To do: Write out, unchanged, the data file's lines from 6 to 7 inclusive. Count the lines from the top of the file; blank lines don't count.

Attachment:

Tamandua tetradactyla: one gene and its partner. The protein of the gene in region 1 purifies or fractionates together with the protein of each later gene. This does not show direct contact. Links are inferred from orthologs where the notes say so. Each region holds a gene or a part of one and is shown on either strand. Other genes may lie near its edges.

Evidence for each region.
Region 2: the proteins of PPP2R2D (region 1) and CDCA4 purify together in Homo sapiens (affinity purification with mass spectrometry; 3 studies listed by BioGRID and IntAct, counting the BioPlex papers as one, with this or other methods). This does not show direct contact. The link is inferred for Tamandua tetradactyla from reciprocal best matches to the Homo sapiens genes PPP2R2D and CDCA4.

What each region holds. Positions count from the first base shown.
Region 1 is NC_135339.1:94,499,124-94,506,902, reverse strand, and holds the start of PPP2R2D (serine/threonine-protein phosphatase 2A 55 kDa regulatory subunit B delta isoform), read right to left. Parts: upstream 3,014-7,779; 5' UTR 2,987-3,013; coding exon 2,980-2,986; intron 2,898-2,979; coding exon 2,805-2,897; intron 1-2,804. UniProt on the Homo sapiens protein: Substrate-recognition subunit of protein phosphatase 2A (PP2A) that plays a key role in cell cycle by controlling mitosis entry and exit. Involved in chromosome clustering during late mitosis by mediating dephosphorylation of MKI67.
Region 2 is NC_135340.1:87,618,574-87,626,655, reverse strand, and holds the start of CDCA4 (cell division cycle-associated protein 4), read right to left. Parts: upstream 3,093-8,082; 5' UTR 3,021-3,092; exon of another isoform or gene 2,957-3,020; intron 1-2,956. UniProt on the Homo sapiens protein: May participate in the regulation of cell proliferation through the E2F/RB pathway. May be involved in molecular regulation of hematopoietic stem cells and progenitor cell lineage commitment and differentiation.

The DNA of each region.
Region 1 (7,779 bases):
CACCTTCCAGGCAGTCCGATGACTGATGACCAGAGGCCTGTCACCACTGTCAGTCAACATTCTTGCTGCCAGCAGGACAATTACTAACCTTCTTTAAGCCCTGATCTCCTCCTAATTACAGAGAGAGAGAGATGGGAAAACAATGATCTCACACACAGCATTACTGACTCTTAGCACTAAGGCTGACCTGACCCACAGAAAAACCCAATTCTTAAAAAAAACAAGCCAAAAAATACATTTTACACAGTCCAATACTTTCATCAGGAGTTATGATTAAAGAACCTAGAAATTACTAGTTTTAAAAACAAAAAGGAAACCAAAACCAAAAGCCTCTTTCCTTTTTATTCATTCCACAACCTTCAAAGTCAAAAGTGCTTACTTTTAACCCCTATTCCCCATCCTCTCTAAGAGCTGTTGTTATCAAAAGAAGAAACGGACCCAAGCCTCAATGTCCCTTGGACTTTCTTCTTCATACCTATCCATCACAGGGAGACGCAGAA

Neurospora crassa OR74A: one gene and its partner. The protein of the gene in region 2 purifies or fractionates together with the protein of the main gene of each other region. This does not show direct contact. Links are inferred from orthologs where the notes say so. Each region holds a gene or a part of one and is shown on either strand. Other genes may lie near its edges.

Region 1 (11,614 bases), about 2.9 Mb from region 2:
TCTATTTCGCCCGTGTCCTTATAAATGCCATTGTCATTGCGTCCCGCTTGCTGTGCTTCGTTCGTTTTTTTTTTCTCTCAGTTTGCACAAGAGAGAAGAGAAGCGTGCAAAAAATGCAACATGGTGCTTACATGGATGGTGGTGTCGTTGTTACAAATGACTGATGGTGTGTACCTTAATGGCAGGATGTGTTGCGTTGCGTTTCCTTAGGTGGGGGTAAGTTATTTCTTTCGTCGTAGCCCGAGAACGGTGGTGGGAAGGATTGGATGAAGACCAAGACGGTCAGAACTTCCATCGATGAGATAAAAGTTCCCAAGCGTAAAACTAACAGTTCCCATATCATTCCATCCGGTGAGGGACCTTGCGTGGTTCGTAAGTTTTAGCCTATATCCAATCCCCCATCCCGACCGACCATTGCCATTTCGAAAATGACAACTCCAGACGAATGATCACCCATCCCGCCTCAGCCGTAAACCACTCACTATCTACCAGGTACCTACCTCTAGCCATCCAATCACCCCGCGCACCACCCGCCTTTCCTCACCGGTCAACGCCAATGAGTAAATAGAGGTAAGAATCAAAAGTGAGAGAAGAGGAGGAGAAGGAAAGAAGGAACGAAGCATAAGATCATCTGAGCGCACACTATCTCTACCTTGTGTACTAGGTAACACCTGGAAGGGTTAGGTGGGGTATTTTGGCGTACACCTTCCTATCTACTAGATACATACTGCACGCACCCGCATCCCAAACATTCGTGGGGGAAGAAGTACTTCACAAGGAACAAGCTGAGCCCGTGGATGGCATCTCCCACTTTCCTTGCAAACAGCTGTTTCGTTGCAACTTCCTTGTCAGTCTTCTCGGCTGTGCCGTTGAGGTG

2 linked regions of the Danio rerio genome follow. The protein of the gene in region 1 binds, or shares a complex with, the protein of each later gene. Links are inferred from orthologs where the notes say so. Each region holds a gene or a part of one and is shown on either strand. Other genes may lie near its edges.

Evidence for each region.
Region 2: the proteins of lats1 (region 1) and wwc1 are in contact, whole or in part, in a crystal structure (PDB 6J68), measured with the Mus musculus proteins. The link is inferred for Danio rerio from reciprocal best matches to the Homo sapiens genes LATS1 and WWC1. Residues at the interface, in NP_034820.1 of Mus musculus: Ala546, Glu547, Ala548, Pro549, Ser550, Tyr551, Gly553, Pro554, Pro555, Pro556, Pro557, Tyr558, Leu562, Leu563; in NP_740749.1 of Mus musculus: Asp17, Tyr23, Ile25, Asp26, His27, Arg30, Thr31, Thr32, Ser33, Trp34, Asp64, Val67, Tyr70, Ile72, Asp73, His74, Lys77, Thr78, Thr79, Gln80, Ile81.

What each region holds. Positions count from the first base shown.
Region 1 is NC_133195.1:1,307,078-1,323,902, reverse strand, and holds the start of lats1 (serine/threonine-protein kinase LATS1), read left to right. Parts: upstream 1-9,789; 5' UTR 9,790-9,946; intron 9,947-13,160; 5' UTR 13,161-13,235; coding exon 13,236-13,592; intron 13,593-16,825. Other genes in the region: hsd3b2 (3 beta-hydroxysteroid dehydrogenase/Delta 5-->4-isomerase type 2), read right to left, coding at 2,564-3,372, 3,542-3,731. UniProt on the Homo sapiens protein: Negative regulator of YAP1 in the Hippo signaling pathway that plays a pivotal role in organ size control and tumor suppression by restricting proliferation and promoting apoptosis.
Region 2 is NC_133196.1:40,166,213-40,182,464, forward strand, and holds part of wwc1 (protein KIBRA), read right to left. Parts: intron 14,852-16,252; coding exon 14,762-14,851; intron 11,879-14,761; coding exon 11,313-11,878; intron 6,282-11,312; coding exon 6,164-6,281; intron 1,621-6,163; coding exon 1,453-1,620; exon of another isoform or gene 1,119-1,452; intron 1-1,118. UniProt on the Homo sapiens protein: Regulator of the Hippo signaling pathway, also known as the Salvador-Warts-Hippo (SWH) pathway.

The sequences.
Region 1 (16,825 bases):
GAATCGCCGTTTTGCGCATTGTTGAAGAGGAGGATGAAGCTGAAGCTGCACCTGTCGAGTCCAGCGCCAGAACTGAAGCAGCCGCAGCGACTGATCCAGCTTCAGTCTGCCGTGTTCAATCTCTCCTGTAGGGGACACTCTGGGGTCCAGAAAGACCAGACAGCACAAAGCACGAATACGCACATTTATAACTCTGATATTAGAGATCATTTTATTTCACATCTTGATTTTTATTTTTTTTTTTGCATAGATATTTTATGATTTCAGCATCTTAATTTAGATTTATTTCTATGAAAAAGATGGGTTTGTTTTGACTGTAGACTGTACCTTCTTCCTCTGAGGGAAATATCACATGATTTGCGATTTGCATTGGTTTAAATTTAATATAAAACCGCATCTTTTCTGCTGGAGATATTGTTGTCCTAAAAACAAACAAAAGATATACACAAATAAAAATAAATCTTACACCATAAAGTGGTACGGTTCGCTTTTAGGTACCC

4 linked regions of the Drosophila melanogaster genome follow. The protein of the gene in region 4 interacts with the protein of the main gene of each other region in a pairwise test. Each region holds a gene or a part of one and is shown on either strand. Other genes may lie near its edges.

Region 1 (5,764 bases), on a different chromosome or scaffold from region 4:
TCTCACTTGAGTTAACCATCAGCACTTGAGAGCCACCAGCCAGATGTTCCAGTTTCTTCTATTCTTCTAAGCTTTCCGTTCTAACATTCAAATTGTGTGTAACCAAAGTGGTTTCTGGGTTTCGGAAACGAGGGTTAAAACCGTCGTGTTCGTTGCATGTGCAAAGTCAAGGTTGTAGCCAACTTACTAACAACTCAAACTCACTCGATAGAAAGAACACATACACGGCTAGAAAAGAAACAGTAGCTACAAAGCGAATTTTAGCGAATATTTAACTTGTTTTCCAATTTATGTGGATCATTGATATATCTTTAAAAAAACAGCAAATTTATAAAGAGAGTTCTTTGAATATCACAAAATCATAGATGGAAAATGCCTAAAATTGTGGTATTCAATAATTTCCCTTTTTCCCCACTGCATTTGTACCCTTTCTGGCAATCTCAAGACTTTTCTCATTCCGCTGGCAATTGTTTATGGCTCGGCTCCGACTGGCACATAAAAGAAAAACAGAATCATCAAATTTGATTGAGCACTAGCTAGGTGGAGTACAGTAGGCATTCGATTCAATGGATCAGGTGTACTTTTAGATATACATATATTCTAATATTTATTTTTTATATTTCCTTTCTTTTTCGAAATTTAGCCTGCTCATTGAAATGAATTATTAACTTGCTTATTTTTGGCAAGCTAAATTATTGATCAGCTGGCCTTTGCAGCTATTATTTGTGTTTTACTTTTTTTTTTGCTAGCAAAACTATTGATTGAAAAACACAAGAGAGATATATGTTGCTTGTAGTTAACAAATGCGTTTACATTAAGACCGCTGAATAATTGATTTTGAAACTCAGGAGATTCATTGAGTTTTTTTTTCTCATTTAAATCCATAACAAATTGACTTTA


Region 2 is NC_135340.1:87,618,574-87,626,655, reverse strand, and holds the start of CDCA4 (cell division cycle-associated protein 4), read right to left. Parts: upstream 3,093-8,082; 5' UTR 3,021-3,092; exon of another isoform or gene 2,957-3,020; intron 1-2,956. UniProt on the Homo sapiens protein: May participate in the regulation of cell proliferation through the E2F/RB pathway. May be involved in molecular regulation of hematopoietic stem cells and progenitor cell lineage commitment and differentiation.

The DNA of each region.